A systems and partnership approach to agricultural research for development: Lessons from Ethiopia

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Published in Outlook on Agriculture 40(3); 213-220 2011 

A systems and partnership approach to agricultural research for development: Lessons from Ethiopia

Abate, Tsedeke; Shiferaw, Bekele; Gebeyehu, Setegn; Amsalu, Berhanu; Negash, Kassaye; Assefa, Kebebew; Eshete, Million; Aliye, Sherif; Hagmann, Jürgen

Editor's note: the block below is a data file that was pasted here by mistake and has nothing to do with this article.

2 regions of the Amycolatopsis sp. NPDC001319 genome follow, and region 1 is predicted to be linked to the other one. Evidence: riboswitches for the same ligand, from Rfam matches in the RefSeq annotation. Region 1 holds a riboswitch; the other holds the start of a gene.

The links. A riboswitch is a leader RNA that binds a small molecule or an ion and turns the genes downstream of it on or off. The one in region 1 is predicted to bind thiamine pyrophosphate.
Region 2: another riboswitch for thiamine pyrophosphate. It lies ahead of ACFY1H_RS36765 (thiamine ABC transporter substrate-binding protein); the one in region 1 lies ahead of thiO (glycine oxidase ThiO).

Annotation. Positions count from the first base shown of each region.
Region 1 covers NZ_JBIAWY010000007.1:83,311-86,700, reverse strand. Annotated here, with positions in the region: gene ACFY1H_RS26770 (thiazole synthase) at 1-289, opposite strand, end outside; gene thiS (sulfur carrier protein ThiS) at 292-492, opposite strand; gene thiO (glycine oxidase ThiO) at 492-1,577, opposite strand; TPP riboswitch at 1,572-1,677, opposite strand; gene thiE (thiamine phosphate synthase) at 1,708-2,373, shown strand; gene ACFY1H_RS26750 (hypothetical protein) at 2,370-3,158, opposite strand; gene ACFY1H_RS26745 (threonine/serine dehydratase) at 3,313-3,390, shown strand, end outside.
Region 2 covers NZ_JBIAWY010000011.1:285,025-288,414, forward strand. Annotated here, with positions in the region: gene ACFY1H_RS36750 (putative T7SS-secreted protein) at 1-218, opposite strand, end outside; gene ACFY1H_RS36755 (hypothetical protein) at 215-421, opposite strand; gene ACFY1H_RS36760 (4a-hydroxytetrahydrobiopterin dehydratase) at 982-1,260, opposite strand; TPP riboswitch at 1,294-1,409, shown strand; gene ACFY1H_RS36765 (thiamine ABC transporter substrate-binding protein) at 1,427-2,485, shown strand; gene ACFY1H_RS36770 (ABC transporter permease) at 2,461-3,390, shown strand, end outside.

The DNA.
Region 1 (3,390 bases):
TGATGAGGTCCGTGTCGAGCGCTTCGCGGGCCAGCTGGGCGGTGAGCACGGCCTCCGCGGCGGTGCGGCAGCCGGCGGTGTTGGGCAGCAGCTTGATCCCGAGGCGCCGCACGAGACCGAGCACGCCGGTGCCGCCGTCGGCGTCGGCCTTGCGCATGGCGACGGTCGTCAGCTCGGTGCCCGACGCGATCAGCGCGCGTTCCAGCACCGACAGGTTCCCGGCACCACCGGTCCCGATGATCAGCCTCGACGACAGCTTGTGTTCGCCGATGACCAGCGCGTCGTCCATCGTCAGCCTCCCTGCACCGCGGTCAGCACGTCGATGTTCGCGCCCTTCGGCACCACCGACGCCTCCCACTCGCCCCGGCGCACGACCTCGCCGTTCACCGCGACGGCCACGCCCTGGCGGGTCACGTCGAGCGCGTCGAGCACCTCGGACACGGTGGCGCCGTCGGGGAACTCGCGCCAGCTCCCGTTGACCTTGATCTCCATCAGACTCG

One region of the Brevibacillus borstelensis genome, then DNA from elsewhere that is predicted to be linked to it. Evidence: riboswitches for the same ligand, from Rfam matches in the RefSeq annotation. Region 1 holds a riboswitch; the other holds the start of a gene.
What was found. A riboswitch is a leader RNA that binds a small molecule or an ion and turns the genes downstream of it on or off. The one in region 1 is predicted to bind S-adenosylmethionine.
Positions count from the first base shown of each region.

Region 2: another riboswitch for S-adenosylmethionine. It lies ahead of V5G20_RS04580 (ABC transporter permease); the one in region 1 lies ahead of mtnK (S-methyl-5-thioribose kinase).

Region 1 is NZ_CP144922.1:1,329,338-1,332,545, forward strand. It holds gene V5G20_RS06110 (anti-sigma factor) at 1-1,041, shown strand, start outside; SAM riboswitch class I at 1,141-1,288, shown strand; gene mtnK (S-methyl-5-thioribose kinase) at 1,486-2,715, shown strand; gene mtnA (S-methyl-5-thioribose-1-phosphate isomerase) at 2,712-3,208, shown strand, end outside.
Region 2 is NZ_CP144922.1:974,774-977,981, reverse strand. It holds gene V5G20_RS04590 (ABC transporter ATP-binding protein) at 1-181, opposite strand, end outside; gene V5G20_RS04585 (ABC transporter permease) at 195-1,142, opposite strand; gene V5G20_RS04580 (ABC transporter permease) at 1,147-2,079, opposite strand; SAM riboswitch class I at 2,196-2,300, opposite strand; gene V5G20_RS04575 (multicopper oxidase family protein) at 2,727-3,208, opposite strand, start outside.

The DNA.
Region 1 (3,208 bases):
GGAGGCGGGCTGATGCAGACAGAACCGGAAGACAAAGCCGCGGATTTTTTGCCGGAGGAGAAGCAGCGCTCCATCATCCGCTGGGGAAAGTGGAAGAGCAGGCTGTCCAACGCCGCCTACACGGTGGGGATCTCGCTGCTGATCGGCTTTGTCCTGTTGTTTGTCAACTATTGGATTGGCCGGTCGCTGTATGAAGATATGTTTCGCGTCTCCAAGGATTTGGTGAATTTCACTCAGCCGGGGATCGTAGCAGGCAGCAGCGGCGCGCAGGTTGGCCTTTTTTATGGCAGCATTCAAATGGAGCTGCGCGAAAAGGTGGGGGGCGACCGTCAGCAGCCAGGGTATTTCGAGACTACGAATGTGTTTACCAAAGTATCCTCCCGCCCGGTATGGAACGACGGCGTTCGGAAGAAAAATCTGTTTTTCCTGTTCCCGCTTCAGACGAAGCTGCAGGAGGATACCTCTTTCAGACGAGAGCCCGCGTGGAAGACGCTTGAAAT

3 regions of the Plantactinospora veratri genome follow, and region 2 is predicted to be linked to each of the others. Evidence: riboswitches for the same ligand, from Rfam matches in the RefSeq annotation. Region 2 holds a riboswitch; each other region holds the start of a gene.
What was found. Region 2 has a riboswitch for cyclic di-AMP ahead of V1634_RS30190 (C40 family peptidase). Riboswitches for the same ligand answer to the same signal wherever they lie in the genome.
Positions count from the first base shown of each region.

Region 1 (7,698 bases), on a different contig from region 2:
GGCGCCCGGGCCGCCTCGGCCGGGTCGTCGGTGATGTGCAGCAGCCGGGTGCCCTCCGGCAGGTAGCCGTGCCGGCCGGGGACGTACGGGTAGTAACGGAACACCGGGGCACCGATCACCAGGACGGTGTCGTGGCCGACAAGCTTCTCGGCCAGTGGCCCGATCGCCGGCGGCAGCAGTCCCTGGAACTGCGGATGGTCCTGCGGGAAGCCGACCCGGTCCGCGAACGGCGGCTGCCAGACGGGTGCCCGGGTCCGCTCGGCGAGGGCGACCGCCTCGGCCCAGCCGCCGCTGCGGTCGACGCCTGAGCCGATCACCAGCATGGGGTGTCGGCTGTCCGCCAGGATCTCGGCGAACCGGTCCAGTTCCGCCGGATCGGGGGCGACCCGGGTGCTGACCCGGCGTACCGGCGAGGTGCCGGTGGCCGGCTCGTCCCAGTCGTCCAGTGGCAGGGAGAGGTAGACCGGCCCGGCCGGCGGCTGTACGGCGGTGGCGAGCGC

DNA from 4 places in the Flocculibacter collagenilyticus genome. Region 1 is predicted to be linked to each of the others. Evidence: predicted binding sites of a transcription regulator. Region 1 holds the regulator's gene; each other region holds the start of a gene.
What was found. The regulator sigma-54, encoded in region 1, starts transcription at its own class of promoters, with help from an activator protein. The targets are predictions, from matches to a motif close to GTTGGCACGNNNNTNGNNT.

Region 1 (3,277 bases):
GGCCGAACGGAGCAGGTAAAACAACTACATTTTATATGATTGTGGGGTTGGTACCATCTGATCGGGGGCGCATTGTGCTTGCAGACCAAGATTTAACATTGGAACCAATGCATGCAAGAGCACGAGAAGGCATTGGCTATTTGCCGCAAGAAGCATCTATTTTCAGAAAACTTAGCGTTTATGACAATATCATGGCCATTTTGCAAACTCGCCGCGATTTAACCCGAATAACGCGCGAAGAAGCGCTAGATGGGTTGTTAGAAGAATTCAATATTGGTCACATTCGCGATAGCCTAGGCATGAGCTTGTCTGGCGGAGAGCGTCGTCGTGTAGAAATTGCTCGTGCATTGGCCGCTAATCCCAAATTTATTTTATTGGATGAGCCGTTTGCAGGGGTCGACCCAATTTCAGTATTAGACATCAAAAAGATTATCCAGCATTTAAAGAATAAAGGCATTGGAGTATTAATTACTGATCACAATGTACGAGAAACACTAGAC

In spite of the availability of several improved agricultural technologies generated by the research system in Ethiopia over the last four decades, adoption of these innovations by smallholder farmers has been very low. This has led to stagnation of agricultural productivity and low crop yields, exposing the country to recurrent food shortfalls and national food insecurity. The old approach to agricultural research emphasized developing new technologies mainly through on-station research that were then supposed to reach farmers through the public-sector extension system. The Ethiopian Institute of Agricultural Research (EIAR) has in recent years introduced a shift in agricultural research for development, which is based on the innovation systems approach that involved cultivating partnerships with several actors along the value chain, especially farmers, farmers’ cooperatives and input suppliers. This paper presents the methodology used to facilitate agricultural innovations and the diffusion of new technologies and illustrates the outcomes of this initiative with regard to technology adoption, productivity growth and the market orientation of production. The authors use examples from experiences in scaling up three grain legumes. Compared to the three-year baseline average (2003-05), crop output increased nationally by 89%, 85% and 97% in 2008 for common bean, chickpea and lentil respectively. Nationally, 53-59% of the output growth is attributable to yield growth due to technological change, while the balance is due to area expansion. These results affirm that the new approach has led to accelerated adoption of new and high-yielding or low-risk varieties.

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